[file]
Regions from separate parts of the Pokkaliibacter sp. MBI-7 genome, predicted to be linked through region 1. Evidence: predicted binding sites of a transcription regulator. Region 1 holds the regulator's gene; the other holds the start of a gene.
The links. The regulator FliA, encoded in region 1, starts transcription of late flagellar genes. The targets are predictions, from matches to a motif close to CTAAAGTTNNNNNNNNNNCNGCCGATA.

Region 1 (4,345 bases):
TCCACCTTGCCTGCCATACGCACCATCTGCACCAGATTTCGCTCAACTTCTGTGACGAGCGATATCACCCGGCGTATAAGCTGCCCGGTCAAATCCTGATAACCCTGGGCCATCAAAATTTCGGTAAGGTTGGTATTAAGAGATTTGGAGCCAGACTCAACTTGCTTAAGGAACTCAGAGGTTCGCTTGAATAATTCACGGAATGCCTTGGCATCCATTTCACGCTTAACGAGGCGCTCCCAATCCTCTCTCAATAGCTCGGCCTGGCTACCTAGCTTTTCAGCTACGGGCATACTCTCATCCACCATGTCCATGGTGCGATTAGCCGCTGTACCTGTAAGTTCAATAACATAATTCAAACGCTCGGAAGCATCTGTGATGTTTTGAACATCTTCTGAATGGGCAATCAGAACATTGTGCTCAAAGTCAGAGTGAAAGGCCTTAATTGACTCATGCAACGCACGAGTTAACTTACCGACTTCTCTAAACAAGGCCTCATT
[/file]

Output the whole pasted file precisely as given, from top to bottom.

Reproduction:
Regions from separate parts of the Pokkaliibacter sp. MBI-7 genome, predicted to be linked through region 1. Evidence: predicted binding sites of a transcription regulator. Region 1 holds the regulator's gene; the other holds the start of a gene.
The links. The regulator FliA, encoded in region 1, starts transcription of late flagellar genes. The targets are predictions, from matches to a motif close to CTAAAGTTNNNNNNNNNNCNGCCGATA.

Region 1 (4,345 bases):
TCCACCTTGCCTGCCATACGCACCATCTGCACCAGATTTCGCTCAACTTCTGTGACGAGCGATATCACCCGGCGTATAAGCTGCCCGGTCAAATCCTGATAACCCTGGGCCATCAAAATTTCGGTAAGGTTGGTATTAAGAGATTTGGAGCCAGACTCAACTTGCTTAAGGAACTCAGAGGTTCGCTTGAATAATTCACGGAATGCCTTGGCATCCATTTCACGCTTAACGAGGCGCTCCCAATCCTCTCTCAATAGCTCGGCCTGGCTACCTAGCTTTTCAGCTACGGGCATACTCTCATCCACCATGTCCATGGTGCGATTAGCCGCTGTACCTGTAAGTTCAATAACATAATTCAAACGCTCGGAAGCATCTGTGATGTTTTGAACATCTTCTGAATGGGCAATCAGAACATTGTGCTCAAAGTCAGAGTGAAAGGCCTTAATTGACTCATGCAACGCACGAGTTAACTTACCGACTTCTCTAAACAAGGCCTCATT